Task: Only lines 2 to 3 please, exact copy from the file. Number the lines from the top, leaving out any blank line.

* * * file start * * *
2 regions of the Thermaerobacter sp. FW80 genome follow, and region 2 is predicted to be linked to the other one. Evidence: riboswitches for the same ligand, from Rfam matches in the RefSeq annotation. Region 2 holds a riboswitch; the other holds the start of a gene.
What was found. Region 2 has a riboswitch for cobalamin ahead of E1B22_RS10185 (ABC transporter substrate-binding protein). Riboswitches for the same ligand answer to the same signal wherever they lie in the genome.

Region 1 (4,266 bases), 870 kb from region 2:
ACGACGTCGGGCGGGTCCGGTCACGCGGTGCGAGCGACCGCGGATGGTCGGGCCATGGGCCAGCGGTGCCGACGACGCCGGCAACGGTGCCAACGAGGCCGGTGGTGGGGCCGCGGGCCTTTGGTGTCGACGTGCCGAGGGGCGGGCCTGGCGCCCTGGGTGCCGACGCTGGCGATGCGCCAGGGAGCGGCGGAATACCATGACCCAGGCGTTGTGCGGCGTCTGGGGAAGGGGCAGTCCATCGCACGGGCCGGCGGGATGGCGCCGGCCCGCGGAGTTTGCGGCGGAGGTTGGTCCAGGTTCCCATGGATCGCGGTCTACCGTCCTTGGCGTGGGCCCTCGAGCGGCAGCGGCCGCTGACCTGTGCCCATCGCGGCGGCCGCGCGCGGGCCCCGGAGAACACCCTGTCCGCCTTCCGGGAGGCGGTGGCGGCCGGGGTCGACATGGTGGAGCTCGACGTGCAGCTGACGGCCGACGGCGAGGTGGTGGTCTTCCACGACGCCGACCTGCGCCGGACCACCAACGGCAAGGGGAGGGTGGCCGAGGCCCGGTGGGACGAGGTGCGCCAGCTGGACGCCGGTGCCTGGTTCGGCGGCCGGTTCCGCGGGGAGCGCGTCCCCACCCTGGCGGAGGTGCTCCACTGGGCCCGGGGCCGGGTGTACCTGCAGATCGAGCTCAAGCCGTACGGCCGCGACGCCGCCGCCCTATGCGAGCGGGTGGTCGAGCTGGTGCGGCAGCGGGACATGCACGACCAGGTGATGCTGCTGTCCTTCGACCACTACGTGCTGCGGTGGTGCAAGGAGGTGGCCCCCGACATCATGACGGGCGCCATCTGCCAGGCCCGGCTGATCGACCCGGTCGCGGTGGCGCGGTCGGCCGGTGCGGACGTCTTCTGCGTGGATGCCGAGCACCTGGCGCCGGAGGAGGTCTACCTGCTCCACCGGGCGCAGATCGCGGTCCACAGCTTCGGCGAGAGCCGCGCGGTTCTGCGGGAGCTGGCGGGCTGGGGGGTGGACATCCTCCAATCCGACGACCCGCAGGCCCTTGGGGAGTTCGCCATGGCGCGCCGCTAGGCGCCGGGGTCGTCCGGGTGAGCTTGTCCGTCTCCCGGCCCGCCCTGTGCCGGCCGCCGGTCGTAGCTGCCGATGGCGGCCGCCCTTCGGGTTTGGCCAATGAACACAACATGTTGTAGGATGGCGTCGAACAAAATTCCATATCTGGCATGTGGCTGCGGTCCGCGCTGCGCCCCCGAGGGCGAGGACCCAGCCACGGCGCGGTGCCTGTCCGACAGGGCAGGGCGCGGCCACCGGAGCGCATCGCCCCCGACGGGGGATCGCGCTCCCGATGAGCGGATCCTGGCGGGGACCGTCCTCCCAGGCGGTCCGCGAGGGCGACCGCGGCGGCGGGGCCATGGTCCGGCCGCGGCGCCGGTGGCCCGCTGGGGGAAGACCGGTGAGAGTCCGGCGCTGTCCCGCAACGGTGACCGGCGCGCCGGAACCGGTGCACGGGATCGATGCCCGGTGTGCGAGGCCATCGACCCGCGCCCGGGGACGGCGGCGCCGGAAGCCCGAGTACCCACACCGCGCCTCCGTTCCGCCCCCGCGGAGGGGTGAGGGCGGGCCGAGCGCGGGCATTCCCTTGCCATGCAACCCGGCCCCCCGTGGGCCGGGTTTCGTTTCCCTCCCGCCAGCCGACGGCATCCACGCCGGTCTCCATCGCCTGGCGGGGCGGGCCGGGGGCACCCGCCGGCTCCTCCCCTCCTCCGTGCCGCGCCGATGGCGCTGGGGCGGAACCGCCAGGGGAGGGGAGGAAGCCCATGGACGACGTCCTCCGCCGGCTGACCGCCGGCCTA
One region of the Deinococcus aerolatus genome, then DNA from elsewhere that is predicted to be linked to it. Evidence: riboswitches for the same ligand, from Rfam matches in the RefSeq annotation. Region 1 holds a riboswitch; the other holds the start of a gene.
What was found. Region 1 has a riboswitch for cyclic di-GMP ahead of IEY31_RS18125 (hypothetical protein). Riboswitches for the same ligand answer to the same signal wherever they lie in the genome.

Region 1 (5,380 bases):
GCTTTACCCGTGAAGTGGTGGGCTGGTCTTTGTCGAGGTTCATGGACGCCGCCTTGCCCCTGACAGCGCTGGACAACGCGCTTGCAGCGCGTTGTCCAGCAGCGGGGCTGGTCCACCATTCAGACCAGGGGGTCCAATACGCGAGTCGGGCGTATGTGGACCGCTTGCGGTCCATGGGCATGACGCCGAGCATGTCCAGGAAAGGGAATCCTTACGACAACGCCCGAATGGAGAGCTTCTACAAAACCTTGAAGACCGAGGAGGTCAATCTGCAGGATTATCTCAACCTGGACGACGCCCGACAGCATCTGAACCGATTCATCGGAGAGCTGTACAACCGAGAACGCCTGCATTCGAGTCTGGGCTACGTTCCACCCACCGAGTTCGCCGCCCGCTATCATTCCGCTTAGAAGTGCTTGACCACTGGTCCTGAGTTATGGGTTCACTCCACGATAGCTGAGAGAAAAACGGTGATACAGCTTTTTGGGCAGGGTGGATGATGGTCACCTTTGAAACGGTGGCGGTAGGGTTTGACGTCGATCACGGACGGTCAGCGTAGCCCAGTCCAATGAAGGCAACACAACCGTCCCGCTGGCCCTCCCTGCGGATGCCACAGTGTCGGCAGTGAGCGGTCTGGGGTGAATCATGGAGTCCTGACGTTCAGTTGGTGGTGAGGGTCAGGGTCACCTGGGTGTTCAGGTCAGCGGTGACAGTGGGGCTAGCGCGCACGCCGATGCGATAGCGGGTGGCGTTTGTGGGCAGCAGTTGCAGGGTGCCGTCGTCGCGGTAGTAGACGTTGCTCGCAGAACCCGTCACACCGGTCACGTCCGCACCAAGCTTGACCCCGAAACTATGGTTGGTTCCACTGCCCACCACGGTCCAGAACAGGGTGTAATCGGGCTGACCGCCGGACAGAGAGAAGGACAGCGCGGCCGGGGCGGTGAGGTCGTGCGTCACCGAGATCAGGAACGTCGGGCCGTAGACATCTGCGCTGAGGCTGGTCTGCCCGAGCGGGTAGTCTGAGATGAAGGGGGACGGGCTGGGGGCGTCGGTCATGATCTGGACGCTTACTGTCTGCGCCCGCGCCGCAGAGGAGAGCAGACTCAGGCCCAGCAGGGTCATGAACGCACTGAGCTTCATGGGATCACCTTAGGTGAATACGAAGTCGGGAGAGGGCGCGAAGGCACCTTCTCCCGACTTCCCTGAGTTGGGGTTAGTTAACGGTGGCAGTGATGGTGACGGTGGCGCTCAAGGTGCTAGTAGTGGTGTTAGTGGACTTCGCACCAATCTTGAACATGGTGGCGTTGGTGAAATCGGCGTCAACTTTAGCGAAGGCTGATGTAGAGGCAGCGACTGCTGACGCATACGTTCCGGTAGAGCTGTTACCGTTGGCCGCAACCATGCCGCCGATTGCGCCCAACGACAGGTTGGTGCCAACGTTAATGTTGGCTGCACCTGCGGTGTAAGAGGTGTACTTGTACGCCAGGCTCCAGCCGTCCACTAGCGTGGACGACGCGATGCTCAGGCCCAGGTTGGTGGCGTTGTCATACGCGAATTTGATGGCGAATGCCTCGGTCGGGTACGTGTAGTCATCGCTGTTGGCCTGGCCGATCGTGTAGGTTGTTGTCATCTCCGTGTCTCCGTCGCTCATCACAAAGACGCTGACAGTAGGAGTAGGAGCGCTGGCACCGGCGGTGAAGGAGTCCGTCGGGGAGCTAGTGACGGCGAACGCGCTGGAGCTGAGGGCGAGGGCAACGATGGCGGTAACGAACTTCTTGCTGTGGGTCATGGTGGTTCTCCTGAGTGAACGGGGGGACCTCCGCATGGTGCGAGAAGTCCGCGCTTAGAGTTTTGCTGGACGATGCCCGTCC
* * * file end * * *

What was found. Region 2 has a riboswitch for cobalamin ahead of E1B22_RS10185 (ABC transporter substrate-binding protein). Riboswitches for the same ligand answer to the same signal wherever they lie in the genome.

Region 1 (4,266 bases), 870 kb from region 2: